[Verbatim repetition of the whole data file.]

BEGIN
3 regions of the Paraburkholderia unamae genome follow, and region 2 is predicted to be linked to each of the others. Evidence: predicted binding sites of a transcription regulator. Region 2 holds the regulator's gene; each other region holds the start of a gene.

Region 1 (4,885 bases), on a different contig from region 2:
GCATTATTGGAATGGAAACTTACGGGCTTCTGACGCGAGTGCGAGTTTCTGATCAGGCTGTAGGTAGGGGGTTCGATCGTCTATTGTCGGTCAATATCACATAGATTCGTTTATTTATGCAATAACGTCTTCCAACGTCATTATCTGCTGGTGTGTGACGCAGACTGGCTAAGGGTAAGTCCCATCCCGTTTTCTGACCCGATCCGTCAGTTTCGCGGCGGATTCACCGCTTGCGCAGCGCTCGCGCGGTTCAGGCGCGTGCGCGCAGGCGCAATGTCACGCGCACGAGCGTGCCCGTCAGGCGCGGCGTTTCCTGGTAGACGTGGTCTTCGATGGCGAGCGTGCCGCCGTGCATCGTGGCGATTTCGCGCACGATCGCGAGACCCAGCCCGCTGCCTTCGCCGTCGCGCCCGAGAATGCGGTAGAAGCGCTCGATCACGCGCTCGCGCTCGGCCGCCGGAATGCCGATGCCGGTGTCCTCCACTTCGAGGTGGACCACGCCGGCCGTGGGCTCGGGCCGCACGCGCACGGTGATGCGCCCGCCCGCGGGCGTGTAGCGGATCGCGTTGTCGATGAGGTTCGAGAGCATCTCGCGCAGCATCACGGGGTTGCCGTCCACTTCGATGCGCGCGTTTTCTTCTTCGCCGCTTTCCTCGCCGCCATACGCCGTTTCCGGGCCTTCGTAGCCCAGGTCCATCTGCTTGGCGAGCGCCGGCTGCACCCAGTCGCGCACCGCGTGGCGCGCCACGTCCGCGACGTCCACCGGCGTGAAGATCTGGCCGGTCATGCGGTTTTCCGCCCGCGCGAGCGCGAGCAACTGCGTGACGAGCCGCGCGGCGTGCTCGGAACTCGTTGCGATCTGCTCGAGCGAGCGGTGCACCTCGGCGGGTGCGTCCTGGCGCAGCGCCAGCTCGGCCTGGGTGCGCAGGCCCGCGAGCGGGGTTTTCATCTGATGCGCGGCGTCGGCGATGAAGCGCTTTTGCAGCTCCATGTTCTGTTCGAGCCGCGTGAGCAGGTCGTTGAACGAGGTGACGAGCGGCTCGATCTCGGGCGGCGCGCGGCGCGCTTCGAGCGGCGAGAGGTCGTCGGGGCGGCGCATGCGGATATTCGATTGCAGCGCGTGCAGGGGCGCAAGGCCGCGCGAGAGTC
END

3 regions of the Paraburkholderia unamae genome follow, and region 2 is predicted to be linked to each of the others. Evidence: predicted binding sites of a transcription regulator. Region 2 holds the regulator's gene; each other region holds the start of a gene.

Region 1 (4,885 bases), on a different contig from region 2:
GCATTATTGGAATGGAAACTTACGGGCTTCTGACGCGAGTGCGAGTTTCTGATCAGGCTGTAGGTAGGGGGTTCGATCGTCTATTGTCGGTCAATATCACATAGATTCGTTTATTTATGCAATAACGTCTTCCAACGTCATTATCTGCTGGTGTGTGACGCAGACTGGCTAAGGGTAAGTCCCATCCCGTTTTCTGACCCGATCCGTCAGTTTCGCGGCGGATTCACCGCTTGCGCAGCGCTCGCGCGGTTCAGGCGCGTGCGCGCAGGCGCAATGTCACGCGCACGAGCGTGCCCGTCAGGCGCGGCGTTTCCTGGTAGACGTGGTCTTCGATGGCGAGCGTGCCGCCGTGCATCGTGGCGATTTCGCGCACGATCGCGAGACCCAGCCCGCTGCCTTCGCCGTCGCGCCCGAGAATGCGGTAGAAGCGCTCGATCACGCGCTCGCGCTCGGCCGCCGGAATGCCGATGCCGGTGTCCTCCACTTCGAGGTGGACCACGCCGGCCGTGGGCTCGGGCCGCACGCGCACGGTGATGCGCCCGCCCGCGGGCGTGTAGCGGATCGCGTTGTCGATGAGGTTCGAGAGCATCTCGCGCAGCATCACGGGGTTGCCGTCCACTTCGATGCGCGCGTTTTCTTCTTCGCCGCTTTCCTCGCCGCCATACGCCGTTTCCGGGCCTTCGTAGCCCAGGTCCATCTGCTTGGCGAGCGCCGGCTGCACCCAGTCGCGCACCGCGTGGCGCGCCACGTCCGCGACGTCCACCGGCGTGAAGATCTGGCCGGTCATGCGGTTTTCCGCCCGCGCGAGCGCGAGCAACTGCGTGACGAGCCGCGCGGCGTGCTCGGAACTCGTTGCGATCTGCTCGAGCGAGCGGTGCACCTCGGCGGGTGCGTCCTGGCGCAGCGCCAGCTCGGCCTGGGTGCGCAGGCCCGCGAGCGGGGTTTTCATCTGATGCGCGGCGTCGGCGATGAAGCGCTTTTGCAGCTCCATGTTCTGTTCGAGCCGCGTGAGCAGGTCGTTGAACGAGGTGACGAGCGGCTCGATCTCGGGCGGCGCGCGGCGCGCTTCGAGCGGCGAGAGGTCGTCGGGGCGGCGCATGCGGATATTCGATTGCAGCGCGTGCAGGGGCGCAAGGCCGCGCGAGAGTC